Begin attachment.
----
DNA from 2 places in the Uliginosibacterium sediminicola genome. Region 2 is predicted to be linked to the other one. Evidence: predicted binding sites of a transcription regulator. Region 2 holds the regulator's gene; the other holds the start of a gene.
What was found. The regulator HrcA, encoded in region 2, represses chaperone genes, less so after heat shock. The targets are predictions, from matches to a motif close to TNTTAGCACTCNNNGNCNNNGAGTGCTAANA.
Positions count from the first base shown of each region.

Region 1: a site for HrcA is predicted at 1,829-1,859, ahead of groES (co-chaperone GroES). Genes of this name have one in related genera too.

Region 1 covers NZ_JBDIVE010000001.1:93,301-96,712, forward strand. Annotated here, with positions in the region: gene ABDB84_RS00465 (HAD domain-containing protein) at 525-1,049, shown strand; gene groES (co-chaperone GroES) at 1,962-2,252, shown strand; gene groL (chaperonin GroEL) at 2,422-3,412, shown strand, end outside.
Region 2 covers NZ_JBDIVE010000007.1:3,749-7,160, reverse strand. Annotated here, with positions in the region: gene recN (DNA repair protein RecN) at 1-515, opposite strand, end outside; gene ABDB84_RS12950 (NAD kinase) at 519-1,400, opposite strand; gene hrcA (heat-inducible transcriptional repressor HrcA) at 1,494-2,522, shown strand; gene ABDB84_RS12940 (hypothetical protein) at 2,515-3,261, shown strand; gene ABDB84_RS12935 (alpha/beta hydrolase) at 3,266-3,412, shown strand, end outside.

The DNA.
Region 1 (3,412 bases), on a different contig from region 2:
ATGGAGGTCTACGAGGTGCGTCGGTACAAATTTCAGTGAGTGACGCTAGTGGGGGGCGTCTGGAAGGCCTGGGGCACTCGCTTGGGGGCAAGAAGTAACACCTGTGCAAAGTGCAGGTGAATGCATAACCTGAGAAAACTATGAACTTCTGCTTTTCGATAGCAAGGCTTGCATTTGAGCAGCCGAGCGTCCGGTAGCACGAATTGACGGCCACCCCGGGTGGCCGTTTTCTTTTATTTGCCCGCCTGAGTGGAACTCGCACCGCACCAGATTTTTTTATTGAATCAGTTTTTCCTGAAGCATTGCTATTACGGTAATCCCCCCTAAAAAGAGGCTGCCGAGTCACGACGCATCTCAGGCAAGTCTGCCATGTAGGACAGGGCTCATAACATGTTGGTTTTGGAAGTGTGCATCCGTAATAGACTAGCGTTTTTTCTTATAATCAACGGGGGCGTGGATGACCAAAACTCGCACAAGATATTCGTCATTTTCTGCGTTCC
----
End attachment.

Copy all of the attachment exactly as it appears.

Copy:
DNA from 2 places in the Uliginosibacterium sediminicola genome. Region 2 is predicted to be linked to the other one. Evidence: predicted binding sites of a transcription regulator. Region 2 holds the regulator's gene; the other holds the start of a gene.
What was found. The regulator HrcA, encoded in region 2, represses chaperone genes, less so after heat shock. The targets are predictions, from matches to a motif close to TNTTAGCACTCNNNGNCNNNGAGTGCTAANA.
Positions count from the first base shown of each region.

Region 1: a site for HrcA is predicted at 1,829-1,859, ahead of groES (co-chaperone GroES). Genes of this name have one in related genera too.

Region 1 covers NZ_JBDIVE010000001.1:93,301-96,712, forward strand. Annotated here, with positions in the region: gene ABDB84_RS00465 (HAD domain-containing protein) at 525-1,049, shown strand; gene groES (co-chaperone GroES) at 1,962-2,252, shown strand; gene groL (chaperonin GroEL) at 2,422-3,412, shown strand, end outside.
Region 2 covers NZ_JBDIVE010000007.1:3,749-7,160, reverse strand. Annotated here, with positions in the region: gene recN (DNA repair protein RecN) at 1-515, opposite strand, end outside; gene ABDB84_RS12950 (NAD kinase) at 519-1,400, opposite strand; gene hrcA (heat-inducible transcriptional repressor HrcA) at 1,494-2,522, shown strand; gene ABDB84_RS12940 (hypothetical protein) at 2,515-3,261, shown strand; gene ABDB84_RS12935 (alpha/beta hydrolase) at 3,266-3,412, shown strand, end outside.

The DNA.
Region 1 (3,412 bases), on a different contig from region 2:
ATGGAGGTCTACGAGGTGCGTCGGTACAAATTTCAGTGAGTGACGCTAGTGGGGGGCGTCTGGAAGGCCTGGGGCACTCGCTTGGGGGCAAGAAGTAACACCTGTGCAAAGTGCAGGTGAATGCATAACCTGAGAAAACTATGAACTTCTGCTTTTCGATAGCAAGGCTTGCATTTGAGCAGCCGAGCGTCCGGTAGCACGAATTGACGGCCACCCCGGGTGGCCGTTTTCTTTTATTTGCCCGCCTGAGTGGAACTCGCACCGCACCAGATTTTTTTATTGAATCAGTTTTTCCTGAAGCATTGCTATTACGGTAATCCCCCCTAAAAAGAGGCTGCCGAGTCACGACGCATCTCAGGCAAGTCTGCCATGTAGGACAGGGCTCATAACATGTTGGTTTTGGAAGTGTGCATCCGTAATAGACTAGCGTTTTTTCTTATAATCAACGGGGGCGTGGATGACCAAAACTCGCACAAGATATTCGTCATTTTCTGCGTTCC